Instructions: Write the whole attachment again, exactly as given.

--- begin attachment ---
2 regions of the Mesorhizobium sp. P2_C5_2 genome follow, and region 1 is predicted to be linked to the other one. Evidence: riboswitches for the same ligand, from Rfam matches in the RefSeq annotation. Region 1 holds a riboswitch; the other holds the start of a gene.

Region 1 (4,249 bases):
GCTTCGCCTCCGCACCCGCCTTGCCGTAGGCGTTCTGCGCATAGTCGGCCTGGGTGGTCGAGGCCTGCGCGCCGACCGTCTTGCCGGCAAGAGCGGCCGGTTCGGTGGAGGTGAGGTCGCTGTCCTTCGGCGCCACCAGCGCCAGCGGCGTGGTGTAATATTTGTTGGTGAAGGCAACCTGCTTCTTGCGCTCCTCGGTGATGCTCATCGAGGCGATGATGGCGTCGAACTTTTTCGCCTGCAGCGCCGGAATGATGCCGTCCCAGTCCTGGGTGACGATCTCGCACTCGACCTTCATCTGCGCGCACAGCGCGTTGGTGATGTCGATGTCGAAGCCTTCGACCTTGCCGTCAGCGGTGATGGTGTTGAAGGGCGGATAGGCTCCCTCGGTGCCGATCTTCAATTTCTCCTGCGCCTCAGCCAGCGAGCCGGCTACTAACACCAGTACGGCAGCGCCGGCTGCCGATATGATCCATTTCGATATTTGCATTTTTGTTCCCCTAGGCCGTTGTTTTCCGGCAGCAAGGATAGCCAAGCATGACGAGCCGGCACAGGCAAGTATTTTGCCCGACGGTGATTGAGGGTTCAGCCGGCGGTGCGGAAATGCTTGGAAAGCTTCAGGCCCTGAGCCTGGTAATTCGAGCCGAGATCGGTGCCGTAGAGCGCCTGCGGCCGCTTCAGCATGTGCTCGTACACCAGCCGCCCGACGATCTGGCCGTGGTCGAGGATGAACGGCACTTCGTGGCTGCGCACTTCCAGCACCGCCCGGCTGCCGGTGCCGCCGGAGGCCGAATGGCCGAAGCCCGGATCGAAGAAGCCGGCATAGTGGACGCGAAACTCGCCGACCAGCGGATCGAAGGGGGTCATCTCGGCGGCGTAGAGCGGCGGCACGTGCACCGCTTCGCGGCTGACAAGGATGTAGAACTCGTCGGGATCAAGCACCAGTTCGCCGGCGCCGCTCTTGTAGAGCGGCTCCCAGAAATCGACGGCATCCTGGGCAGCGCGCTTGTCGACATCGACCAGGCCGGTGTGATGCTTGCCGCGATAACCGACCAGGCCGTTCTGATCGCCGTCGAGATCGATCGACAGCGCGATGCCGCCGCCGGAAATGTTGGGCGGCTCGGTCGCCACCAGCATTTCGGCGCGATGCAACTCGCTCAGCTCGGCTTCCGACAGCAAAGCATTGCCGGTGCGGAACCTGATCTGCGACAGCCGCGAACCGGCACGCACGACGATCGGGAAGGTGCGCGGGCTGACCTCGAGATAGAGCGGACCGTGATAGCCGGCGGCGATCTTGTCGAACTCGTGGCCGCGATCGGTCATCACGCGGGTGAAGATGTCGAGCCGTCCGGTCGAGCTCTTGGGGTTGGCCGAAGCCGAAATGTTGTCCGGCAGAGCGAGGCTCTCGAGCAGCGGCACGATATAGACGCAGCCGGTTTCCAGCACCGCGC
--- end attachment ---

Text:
2 regions of the Mesorhizobium sp. P2_C5_2 genome follow, and region 1 is predicted to be linked to the other one. Evidence: riboswitches for the same ligand, from Rfam matches in the RefSeq annotation. Region 1 holds a riboswitch; the other holds the start of a gene.

Region 1 (4,249 bases):
GCTTCGCCTCCGCACCCGCCTTGCCGTAGGCGTTCTGCGCATAGTCGGCCTGGGTGGTCGAGGCCTGCGCGCCGACCGTCTTGCCGGCAAGAGCGGCCGGTTCGGTGGAGGTGAGGTCGCTGTCCTTCGGCGCCACCAGCGCCAGCGGCGTGGTGTAATATTTGTTGGTGAAGGCAACCTGCTTCTTGCGCTCCTCGGTGATGCTCATCGAGGCGATGATGGCGTCGAACTTTTTCGCCTGCAGCGCCGGAATGATGCCGTCCCAGTCCTGGGTGACGATCTCGCACTCGACCTTCATCTGCGCGCACAGCGCGTTGGTGATGTCGATGTCGAAGCCTTCGACCTTGCCGTCAGCGGTGATGGTGTTGAAGGGCGGATAGGCTCCCTCGGTGCCGATCTTCAATTTCTCCTGCGCCTCAGCCAGCGAGCCGGCTACTAACACCAGTACGGCAGCGCCGGCTGCCGATATGATCCATTTCGATATTTGCATTTTTGTTCCCCTAGGCCGTTGTTTTCCGGCAGCAAGGATAGCCAAGCATGACGAGCCGGCACAGGCAAGTATTTTGCCCGACGGTGATTGAGGGTTCAGCCGGCGGTGCGGAAATGCTTGGAAAGCTTCAGGCCCTGAGCCTGGTAATTCGAGCCGAGATCGGTGCCGTAGAGCGCCTGCGGCCGCTTCAGCATGTGCTCGTACACCAGCCGCCCGACGATCTGGCCGTGGTCGAGGATGAACGGCACTTCGTGGCTGCGCACTTCCAGCACCGCCCGGCTGCCGGTGCCGCCGGAGGCCGAATGGCCGAAGCCCGGATCGAAGAAGCCGGCATAGTGGACGCGAAACTCGCCGACCAGCGGATCGAAGGGGGTCATCTCGGCGGCGTAGAGCGGCGGCACGTGCACCGCTTCGCGGCTGACAAGGATGTAGAACTCGTCGGGATCAAGCACCAGTTCGCCGGCGCCGCTCTTGTAGAGCGGCTCCCAGAAATCGACGGCATCCTGGGCAGCGCGCTTGTCGACATCGACCAGGCCGGTGTGATGCTTGCCGCGATAACCGACCAGGCCGTTCTGATCGCCGTCGAGATCGATCGACAGCGCGATGCCGCCGCCGGAAATGTTGGGCGGCTCGGTCGCCACCAGCATTTCGGCGCGATGCAACTCGCTCAGCTCGGCTTCCGACAGCAAAGCATTGCCGGTGCGGAACCTGATCTGCGACAGCCGCGAACCGGCACGCACGACGATCGGGAAGGTGCGCGGGCTGACCTCGAGATAGAGCGGACCGTGATAGCCGGCGGCGATCTTGTCGAACTCGTGGCCGCGATCGGTCATCACGCGGGTGAAGATGTCGAGCCGTCCGGTCGAGCTCTTGGGGTTGGCCGAAGCCGAAATGTTGTCCGGCAGAGCGAGGCTCTCGAGCAGCGGCACGATATAGACGCAGCCGGTTTCCAGCACCGCGC